6. For anyone interested in meditation, I highly recommend any binaural-beat audio meditation technology. These audio programs put you in a deep meditative state without any effort on your part – without any practice! It’s as close to magic as anything I’ve experienced. After just a few months of daily practice, I noticed that I no longer experienced stress in many everyday life situations that previously were always stressful, without any conscious effort on my part to manage the stress. Nine years later, I still use it daily; it’s so easy. A program like this costs about $40 and you can use it forever!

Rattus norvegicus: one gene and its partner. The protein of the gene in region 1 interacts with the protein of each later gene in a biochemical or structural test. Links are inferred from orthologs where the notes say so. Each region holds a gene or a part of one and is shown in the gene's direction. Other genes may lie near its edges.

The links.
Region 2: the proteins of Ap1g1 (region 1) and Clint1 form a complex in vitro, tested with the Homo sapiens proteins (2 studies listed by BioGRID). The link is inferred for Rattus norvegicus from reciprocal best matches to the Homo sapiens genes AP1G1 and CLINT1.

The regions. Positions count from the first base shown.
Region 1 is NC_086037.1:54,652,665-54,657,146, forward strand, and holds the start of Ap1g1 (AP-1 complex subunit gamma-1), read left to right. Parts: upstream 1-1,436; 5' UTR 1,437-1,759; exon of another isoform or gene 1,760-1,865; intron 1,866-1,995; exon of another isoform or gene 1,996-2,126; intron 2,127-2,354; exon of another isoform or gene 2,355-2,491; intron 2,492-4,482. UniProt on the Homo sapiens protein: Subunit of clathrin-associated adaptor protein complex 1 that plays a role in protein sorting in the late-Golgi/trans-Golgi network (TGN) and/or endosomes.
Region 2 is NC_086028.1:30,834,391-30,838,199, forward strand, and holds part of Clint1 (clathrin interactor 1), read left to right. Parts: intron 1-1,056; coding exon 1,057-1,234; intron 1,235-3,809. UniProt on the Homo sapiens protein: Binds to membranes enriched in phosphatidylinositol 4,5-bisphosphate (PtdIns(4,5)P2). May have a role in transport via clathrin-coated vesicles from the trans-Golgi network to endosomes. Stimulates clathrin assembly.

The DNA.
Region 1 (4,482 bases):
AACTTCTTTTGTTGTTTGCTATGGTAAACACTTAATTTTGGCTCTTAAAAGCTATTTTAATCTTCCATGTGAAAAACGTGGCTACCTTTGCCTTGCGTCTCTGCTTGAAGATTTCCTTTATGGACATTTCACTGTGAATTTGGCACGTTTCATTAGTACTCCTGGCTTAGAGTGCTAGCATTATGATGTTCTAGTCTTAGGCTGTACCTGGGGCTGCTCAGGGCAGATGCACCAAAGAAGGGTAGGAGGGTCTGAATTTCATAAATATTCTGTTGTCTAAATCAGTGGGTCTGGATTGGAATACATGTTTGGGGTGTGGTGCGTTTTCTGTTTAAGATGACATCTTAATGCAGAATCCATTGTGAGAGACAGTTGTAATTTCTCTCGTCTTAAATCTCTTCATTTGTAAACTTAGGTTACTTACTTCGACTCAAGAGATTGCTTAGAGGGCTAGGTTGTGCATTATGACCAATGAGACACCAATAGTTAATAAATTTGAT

7. This article is probably the most important one that has come into my inbox this year. Like so many others who have commented, I am currently experiencing this first hand. I am that person, perfect diet, exercise…was in perfect health and still should be. Stress has caused me blood sugar issues and hypothyroidism. Now my world has fallen apart around me, forcing me to assess stress and self care. It’s so amazing how things happen. The affect that stress has on ones health has been something I have been exploring and thinking about a lot and wanting to write about for my site. This is definitely the missing link in so many health and wellness practices and plans. Thank you for this amazing article and reminder.

  8. Hi Chris,
    thanks for this article… it reminds me that I am doing the right thing taking time out to try to reduce my stresses in life…